“Free Bobby, Free Ericka”: The New Haven Black Panther Trials

Detail from the poster in support of Panthers Seale and Huggins, Free Bobby, Free Erika. Broadside, 1970 - Connecticut Historical Society

By Tasha Caswell

In 1969, New Haven, Connecticut, attracted national attention when Black Panther Alex Rackley was killed by fellow Panthers Warren Kimbro, Lonnie McLucas, and George Sams Jr. after being held and tortured for two days. The Panthers suspected Rackley of being an FBI informant.

The Black Panther Manifesto. Broadside, 1970. Seale was viewed by some as a victim of a government conspiracy - Connecticut Historical Society

The Black Panther Manifesto. Broadside, 1970. Seale was viewed by some as a victim of a government conspiracy – Connecticut Historical Society

The Black Panther Party, formed in 1966 in Oakland, California, by Huey Newton and Bobby Seale, was a revolutionary socialist organization that strove to end the oppression of black people in the United States. It adopted a ten-point plan that called for (among other things) autonomy, employment, free healthcare, decent housing, financial reparations for slavery, the end of police brutality against black people, the release of black prisoners from jails, fair trials, and black nationalism. In practice, the Panthers focused much of their attention on policing the police, and often did so by resorting to violence. The FBI took notice, and J. Edgar Hoover said in 1968 that the Black Panther Party was “the greatest threat to the internal security of the country.” By 1969, the Black Panther Party had spread across the country.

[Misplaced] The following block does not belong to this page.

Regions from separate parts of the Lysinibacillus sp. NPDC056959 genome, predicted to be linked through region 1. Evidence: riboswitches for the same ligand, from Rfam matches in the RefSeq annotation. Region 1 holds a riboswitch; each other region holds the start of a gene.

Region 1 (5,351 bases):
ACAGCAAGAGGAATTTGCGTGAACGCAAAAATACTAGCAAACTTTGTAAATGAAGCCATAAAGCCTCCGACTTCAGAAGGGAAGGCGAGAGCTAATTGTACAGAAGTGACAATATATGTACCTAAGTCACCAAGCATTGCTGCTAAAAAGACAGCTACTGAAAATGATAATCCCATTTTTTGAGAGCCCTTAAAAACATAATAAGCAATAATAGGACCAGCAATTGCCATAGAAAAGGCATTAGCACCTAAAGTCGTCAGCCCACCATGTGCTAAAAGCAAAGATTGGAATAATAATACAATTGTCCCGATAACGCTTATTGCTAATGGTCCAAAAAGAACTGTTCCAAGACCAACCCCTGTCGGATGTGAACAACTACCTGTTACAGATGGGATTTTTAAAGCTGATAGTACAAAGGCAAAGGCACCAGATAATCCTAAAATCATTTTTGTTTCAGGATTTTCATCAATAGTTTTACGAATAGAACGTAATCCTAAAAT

Black Panthers Arrests in New Haven

National party chairman Bobby Seale was visiting New Haven at the time of Rackley’s murder and authorities implicated him in the crime. They also indicted Ericka Huggins, founder of the New Haven chapter of the Black Panther Party. Investigators heard her voice on a taped recording of the interrogation of Rackley before his murder. In total, authorities indicted nine people.

The trials attracted enormous attention. After swift convictions, Kimbro, McLucas, and Sams all received prison sentences, but the Seale and Huggins trials proved more problematic. Jury selection took four months. After hearing the evidence, the jury became deadlocked. Judge Harold M. Mulvey, who many expected to call for a retrial, instead dismissed the charges against Seale and Huggins. This ended the New Haven Black Panther trials.

Kimbro, McLucas, and Sams all served only a portion of their sentences before earning their release from prison. Erica Huggins went on to become a human rights activist, a poet, and a college professor. Bobby Seale ran for mayor of Oakland in 1973. He wrote two books, an autobiography and a cookbook, and continued to work with young activists.

Tasha Caswell is the Thorne-McKenna Curatorial Assistant at the Connecticut Historical Society

© Connecticut Public Broadcasting Network and Connecticut Historical Society. All rights reserved. This article originally appeared on Connecticut History | WNPR News

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